The HH, unfortunately, won’t partake of my creations. He takes one look at the mucky green elixir, sniffs it tentatively, then declares, “It smells like grass. It reeks of cholorophyll! Ptewy!”. (Silly guy doesn’t know what he’s missing).
With this juice, though, I endeavored to create something the HH would actually like, too, with a flavor profile that highlights the fruity components. It still boasts some great detoxifying properties via the kale (which encourages the liver to excrete toxins and also provides minerals, vitamins and fiber); and the fruits add their own beneifts, with heart-healthy antioxidants called punicalagins via the pomegranate and proanthocyanidins from the fresh cranberries. Ginger is known for its anti-inflammatory properties and cancer prevention, and the pear, apart from offering fiber and more antioxidants, is just plain yummy.
I adored this juice, which felt very seasonal and festive to me, and provided a great break from the massive quantities of baking I’ve been doing lately. It’s naturally sweet, but if you prefer a sweeter drink, add the optional stevia.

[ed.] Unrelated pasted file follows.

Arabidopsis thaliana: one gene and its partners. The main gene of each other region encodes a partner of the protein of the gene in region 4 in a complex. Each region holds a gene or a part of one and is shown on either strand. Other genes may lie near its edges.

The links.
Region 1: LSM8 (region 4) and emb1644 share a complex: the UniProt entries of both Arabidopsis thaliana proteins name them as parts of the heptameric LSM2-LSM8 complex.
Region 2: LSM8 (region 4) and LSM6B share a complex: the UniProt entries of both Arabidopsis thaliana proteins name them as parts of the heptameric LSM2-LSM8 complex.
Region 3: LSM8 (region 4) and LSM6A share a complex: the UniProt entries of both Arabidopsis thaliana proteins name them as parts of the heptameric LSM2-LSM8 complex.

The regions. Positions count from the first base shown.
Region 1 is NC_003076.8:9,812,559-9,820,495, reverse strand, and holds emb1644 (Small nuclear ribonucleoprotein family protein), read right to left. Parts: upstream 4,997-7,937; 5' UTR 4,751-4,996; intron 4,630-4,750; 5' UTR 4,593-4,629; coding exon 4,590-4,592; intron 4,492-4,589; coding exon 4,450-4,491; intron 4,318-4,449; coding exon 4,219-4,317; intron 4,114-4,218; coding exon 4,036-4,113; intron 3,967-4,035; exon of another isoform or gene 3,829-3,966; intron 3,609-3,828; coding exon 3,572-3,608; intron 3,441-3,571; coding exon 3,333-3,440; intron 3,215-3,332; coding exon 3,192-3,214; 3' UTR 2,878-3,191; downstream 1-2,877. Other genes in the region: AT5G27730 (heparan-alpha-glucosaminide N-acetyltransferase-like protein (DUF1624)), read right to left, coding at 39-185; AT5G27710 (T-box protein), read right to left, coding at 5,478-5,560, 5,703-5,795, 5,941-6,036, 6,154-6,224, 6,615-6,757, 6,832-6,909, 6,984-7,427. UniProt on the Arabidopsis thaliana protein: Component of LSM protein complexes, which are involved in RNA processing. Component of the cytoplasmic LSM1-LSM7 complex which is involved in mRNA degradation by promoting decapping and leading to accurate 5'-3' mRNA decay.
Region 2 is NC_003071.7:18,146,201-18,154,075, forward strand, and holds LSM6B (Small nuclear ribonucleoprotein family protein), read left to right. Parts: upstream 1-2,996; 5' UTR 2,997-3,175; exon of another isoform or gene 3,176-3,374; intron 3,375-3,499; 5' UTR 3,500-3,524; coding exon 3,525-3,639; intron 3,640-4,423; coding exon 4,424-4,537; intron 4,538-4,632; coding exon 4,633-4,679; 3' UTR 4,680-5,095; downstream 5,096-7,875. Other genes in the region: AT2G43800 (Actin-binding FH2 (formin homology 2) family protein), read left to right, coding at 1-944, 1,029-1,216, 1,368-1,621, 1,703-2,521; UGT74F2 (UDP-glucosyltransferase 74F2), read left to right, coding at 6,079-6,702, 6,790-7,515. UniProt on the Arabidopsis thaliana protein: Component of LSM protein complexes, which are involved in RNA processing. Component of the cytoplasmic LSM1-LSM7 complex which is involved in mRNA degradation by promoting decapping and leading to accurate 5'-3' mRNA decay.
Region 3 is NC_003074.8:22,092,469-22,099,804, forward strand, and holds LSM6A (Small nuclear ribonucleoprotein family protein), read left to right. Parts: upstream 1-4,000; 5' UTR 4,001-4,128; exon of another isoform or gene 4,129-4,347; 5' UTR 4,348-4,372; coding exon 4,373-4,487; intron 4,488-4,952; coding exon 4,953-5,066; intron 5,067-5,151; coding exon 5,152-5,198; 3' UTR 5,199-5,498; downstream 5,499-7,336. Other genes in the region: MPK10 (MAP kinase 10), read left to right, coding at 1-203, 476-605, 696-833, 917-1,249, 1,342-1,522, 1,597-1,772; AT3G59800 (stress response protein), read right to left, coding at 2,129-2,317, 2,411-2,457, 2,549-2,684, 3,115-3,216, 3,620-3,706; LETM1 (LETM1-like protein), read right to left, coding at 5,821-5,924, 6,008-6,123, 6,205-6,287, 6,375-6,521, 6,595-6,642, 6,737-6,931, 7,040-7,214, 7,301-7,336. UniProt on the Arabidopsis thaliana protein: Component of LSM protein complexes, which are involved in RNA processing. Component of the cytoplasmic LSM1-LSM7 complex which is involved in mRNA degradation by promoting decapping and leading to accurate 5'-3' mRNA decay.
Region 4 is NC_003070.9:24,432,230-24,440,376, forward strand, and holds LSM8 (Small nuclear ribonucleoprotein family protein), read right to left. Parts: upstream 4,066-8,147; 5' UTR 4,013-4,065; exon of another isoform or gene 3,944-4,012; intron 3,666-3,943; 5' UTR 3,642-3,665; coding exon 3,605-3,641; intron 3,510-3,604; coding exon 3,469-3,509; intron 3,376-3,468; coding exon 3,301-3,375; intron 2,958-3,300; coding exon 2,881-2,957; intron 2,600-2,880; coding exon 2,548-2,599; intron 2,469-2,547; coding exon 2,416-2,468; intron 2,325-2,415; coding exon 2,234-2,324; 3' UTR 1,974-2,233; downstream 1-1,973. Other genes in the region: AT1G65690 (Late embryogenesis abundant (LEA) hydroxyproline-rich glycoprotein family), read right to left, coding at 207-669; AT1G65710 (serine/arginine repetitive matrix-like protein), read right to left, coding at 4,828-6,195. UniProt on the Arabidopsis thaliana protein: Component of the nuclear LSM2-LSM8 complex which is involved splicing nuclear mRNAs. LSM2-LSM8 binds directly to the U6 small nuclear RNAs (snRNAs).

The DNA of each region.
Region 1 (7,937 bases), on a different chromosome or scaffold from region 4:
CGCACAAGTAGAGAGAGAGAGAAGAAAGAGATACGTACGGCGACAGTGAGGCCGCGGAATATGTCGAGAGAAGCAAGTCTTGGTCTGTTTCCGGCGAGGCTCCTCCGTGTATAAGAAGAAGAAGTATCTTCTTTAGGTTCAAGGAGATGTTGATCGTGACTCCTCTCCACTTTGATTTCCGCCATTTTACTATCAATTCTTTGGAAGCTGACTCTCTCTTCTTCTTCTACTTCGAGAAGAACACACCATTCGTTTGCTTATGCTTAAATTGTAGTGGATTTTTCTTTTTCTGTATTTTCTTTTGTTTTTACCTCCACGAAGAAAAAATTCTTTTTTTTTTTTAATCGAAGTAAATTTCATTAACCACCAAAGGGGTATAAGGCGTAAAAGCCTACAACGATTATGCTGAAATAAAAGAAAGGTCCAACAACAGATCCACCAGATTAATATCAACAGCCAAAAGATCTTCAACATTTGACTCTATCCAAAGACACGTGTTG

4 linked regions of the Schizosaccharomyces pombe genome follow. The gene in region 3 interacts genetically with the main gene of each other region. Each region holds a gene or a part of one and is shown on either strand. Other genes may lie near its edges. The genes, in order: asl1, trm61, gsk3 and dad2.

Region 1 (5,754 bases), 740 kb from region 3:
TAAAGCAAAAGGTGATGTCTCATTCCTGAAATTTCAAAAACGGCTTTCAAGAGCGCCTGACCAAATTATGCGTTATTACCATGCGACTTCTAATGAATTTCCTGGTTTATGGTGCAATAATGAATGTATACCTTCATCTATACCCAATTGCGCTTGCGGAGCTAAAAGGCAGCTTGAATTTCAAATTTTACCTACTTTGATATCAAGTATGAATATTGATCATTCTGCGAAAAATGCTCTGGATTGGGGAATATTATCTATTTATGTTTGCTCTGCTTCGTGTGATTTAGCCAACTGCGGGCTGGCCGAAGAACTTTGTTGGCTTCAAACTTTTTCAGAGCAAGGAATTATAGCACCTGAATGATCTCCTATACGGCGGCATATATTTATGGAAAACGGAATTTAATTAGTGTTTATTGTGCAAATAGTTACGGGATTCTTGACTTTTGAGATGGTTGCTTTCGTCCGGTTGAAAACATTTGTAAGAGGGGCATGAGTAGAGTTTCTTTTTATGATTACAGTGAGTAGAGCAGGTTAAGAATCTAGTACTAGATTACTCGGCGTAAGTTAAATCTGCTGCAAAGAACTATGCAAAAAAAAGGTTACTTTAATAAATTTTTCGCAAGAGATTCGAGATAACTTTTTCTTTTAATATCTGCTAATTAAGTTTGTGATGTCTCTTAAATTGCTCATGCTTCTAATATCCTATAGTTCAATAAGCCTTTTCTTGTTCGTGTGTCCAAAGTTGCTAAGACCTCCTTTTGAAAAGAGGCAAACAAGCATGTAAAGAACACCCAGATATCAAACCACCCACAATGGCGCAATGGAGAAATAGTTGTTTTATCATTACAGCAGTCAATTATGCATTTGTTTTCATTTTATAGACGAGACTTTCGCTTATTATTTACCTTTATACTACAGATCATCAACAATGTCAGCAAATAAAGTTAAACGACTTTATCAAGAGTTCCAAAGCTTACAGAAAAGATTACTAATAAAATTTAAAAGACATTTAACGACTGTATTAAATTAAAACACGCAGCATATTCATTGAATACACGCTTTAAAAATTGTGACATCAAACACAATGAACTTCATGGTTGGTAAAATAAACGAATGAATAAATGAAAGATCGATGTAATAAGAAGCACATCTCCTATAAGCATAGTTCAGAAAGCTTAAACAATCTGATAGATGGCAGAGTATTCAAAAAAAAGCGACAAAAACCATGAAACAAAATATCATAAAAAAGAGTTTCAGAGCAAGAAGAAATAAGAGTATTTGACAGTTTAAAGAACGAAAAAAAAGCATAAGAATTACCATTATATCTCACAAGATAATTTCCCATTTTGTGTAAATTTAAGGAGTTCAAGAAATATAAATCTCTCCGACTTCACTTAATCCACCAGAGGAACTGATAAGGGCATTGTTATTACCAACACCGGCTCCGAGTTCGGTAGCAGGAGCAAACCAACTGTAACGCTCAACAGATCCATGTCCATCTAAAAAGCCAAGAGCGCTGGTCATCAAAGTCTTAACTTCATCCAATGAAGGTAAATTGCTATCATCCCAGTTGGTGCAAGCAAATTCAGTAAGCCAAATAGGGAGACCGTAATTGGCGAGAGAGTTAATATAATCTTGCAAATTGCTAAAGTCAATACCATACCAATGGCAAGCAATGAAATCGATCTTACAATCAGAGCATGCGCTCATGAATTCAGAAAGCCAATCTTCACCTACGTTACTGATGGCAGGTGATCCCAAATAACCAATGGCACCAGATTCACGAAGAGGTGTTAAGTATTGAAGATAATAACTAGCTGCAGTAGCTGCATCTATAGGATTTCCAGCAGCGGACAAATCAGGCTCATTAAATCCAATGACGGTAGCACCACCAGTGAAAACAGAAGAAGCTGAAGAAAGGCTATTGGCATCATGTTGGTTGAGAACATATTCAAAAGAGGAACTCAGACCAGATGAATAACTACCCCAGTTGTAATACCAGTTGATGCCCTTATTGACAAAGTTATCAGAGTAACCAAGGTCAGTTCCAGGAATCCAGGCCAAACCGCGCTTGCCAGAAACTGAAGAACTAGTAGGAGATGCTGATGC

Given the ingredients, you may be wondering, did the HH imbibe? Well, yes, he did give it a taste, and even tentatively approved it. “It’s good,” he said, but then stopped to lick his lips and reconsider. “But it would be even better without the cholorophyll.” Next thing I knew, he was reaching for a cookie.
Festive Cranberry, Pomegranate and Kale Detox Juice
A refreshing, naturally sweet and nourishing juice that combines some key produce of the season, with just a hint of optional mint for an additional festive touch.
4-6 large leaves kale, as you like (add more for more detox properties)
1 cup (240 ml) pomegranate arils (from one large ripe pomegranate)